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Mafioso - (The Criterion Collection)
The Criterion Collection
Actors: Gabriella Conti, Albert Sordi, Norma Bengell
Director: Alberto Lattuada
Genres: Indie & Art House, Comedy, Drama, Mystery & Suspense
UR     2008     1hr 42min

As one of the earliest films about the mafia's influence over the personal lives of those involved, Alberto Lattuada's Mafioso also established the way humor is used in gangster movies as respite from tragic, violent circu...  more »


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Movie Details

Actors: Gabriella Conti, Albert Sordi, Norma Bengell
Director: Alberto Lattuada
Genres: Indie & Art House, Comedy, Drama, Mystery & Suspense
Sub-Genres: Indie & Art House, Comedy, Drama, Mystery & Suspense
Studio: Criterion Collection
Format: DVD - Black and White,Widescreen,Anamorphic - Subtitled
DVD Release Date: 03/18/2008
Original Release Date: 01/01/1962
Theatrical Release Date: 00/00/1962
Release Year: 2008
Run Time: 1hr 42min
Screens: Black and White,Widescreen,Anamorphic
Number of Discs: 1
SwapaDVD Credits: 1
Total Copies: 0
Members Wishing: 17
Edition: Criterion Collection
MPAA Rating: Unrated
Languages: Italian
Subtitles: English

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Movie Reviews

A sobering black comedy
Trevor Willsmer | London, England | 01/18/2009
(4 out of 5 stars)

"Sold on its original Italian release in 1962 as a dramatic expose and in its 2006 US release as a laugh-a-minute comedy, Alberto Lattuada's Mafioso is neither - rather it's an occasionally dark dramatic comedy that doesn't trivialize the way the Mafia have helped hold Sicily in the 19th century for easy laughs. Indeed, considering how much of the film is a gently observed culture clash comedy as auto worker Alberto Sordi takes the wife and kids to his Sicilian hometown for the first time that at times threatens to become M. Sordi's Holiday, it's surprising how morally bleak the ending is when a small favor leads to big trouble. Along the way there aren't many big laughs, more gentle smiles of recognition, and Sordi resists the temptation to overstate to keep his character a recognisable human being rather than a crude stereotype even as he reverts back from the model modern Milanese to the proudly subservient Sicilian piciotto he thought he'd left behind. The film's also subtle and perceptive in its treatment of the Mafia. Though some details - such as the despised owner of the local estate the Mafiosi `manage' for her (the original source of the Mafia's power in Sicily was running estates for absentee Northern landowners) - could be lost on the less informed viewers, it does demonstrate the way it worked on a feudal system of obligation and unspoken threats, be it the threat of ostracism from the community or an inquiry about the health of your family.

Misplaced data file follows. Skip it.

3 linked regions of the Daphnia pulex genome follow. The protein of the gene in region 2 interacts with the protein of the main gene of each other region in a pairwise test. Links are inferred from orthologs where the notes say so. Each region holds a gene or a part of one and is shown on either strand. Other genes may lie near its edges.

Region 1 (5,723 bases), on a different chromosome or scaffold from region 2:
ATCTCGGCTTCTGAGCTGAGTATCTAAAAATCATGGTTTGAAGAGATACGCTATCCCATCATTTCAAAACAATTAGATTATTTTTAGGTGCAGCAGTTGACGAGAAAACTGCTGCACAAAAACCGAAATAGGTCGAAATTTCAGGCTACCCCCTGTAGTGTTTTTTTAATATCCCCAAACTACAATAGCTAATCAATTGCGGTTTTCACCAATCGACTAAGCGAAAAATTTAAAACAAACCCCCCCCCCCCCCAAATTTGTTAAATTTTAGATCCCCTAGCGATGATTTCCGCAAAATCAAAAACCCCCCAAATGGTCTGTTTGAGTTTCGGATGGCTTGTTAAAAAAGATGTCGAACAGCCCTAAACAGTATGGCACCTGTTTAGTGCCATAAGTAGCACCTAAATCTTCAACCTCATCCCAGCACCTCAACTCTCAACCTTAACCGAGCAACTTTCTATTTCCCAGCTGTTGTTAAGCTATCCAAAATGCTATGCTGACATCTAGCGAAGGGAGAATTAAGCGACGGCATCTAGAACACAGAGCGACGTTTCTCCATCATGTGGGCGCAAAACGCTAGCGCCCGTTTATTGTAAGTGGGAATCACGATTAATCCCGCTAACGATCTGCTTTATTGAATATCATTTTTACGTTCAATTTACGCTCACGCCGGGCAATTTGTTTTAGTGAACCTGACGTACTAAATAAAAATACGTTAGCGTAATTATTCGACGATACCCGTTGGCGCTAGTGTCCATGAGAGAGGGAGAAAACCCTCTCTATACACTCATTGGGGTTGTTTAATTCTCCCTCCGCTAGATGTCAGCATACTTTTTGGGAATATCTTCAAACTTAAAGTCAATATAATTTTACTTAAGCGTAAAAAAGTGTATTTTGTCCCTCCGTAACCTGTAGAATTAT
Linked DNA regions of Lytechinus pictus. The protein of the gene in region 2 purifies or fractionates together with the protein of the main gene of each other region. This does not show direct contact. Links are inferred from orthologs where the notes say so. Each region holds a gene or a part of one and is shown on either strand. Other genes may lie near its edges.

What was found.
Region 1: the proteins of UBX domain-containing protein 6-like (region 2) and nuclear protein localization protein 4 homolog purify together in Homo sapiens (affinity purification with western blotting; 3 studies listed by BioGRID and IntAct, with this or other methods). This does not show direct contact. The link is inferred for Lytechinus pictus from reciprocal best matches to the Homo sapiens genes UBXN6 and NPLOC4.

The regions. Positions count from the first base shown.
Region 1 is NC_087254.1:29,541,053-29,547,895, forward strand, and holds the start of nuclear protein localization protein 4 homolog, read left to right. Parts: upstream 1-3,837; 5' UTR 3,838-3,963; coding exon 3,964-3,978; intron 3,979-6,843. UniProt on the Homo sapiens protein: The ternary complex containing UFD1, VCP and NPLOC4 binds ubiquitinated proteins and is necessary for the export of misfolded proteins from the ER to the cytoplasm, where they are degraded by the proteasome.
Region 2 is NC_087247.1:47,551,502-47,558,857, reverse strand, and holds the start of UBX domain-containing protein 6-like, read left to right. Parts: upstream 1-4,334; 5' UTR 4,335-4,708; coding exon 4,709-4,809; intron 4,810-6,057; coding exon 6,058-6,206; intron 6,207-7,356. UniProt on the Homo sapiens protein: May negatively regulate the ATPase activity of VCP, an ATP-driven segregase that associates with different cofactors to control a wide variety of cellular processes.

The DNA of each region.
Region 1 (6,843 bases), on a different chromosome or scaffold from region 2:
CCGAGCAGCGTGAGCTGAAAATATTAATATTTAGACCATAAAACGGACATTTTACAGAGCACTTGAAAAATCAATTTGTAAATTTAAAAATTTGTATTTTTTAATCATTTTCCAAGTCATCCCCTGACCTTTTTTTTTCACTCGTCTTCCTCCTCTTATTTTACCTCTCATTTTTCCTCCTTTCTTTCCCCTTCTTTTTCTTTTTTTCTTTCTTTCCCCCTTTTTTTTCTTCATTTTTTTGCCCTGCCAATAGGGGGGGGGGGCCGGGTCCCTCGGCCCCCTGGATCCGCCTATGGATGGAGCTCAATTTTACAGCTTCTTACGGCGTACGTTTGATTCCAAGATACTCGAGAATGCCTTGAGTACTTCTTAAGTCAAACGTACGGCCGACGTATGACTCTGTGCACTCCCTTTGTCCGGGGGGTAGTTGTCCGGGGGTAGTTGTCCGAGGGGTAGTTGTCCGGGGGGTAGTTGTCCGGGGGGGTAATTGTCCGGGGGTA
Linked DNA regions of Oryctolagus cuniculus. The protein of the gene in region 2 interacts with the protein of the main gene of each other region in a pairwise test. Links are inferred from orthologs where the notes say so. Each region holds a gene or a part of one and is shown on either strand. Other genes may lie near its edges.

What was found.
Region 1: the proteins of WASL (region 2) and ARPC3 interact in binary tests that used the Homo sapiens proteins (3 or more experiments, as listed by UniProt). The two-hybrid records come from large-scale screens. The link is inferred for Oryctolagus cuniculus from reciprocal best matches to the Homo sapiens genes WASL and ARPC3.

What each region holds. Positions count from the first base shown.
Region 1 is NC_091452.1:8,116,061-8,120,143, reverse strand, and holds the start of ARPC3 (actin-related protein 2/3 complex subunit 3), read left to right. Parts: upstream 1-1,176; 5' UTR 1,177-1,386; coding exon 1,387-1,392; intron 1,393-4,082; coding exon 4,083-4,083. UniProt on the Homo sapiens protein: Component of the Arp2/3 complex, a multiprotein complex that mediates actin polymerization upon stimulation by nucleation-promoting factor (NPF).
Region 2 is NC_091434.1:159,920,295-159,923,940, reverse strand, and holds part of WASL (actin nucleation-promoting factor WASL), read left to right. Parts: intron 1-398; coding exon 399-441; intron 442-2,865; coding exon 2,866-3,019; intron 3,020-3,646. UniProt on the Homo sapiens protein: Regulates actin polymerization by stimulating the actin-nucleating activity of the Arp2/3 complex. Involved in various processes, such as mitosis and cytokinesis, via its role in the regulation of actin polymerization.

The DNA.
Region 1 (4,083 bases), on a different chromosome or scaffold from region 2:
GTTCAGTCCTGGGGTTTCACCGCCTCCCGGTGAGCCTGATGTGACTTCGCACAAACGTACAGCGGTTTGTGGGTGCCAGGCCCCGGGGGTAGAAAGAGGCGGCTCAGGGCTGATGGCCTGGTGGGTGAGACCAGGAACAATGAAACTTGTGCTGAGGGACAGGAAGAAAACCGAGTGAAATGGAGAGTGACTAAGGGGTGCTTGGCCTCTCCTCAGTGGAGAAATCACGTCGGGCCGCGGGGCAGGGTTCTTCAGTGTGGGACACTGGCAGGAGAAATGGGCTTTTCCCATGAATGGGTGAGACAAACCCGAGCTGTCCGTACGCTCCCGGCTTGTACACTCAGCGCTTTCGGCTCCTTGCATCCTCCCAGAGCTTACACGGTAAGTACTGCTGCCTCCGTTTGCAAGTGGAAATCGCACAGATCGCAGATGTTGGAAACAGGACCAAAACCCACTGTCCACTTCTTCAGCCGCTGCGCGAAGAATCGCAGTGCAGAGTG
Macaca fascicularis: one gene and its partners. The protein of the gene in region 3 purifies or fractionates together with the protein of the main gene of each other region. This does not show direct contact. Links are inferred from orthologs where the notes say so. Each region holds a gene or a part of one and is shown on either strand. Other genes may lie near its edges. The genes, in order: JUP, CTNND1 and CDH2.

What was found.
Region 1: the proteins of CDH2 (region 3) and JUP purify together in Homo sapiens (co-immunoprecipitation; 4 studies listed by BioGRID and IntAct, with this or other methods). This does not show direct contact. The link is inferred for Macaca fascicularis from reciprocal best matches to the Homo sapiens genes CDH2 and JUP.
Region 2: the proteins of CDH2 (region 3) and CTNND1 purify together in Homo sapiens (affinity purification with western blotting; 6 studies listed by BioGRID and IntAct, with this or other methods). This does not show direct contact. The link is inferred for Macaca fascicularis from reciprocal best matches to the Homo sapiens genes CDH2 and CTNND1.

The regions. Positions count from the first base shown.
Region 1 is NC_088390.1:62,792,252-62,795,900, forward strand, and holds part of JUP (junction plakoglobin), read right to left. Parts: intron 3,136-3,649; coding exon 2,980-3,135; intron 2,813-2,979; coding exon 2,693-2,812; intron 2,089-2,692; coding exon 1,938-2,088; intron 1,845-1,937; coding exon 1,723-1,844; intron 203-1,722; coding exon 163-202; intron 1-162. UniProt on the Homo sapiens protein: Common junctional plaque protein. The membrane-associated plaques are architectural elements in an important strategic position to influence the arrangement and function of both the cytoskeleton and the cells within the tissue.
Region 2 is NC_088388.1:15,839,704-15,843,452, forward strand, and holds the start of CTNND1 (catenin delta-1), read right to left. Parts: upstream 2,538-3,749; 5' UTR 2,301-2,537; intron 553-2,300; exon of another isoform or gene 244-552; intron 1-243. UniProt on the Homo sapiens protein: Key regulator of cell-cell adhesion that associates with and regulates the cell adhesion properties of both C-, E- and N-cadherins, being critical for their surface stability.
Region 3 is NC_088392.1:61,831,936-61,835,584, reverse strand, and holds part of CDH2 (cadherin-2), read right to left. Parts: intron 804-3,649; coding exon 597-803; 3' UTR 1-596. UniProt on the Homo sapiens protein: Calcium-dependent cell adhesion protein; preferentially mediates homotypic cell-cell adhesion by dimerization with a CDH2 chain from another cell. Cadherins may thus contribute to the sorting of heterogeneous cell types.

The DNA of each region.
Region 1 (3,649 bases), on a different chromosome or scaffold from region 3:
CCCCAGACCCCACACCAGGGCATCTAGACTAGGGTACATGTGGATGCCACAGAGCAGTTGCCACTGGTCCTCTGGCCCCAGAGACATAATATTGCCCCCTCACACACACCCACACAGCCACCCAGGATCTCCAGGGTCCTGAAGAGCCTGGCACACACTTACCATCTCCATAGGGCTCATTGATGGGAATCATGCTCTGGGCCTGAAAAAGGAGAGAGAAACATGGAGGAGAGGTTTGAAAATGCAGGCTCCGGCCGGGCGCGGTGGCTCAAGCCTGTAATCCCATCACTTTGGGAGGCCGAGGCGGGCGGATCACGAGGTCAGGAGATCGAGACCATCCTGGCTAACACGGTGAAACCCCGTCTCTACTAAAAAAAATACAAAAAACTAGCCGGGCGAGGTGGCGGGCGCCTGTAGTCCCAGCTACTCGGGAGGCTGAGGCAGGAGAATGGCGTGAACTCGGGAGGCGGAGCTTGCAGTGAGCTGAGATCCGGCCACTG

Working from a screenplay by as disparate talents as comedy writers Age and Scarpelli (Agenore Incrocci and Furio Scarpelli), shockmeister Marco Ferreri and his occasional collaborator Rafael Azcona (La Grande Bouffe), Lattuada has a great eye both for the shop floor scenes in Milan that bookend the film and the Sicilian locations, playing the comedy straight and the drama occasionally dryly comic, with Piero Piccioni providing a driving score that often leaves you wondering if the film is a comedy or a drama. In truth it's both, and if it's not the masterpiece that US critics claimed when it screened 2006 New York Film Festival, it's still a worthwhile rediscovery with a surprisingly sobering ending that doesn't cop out.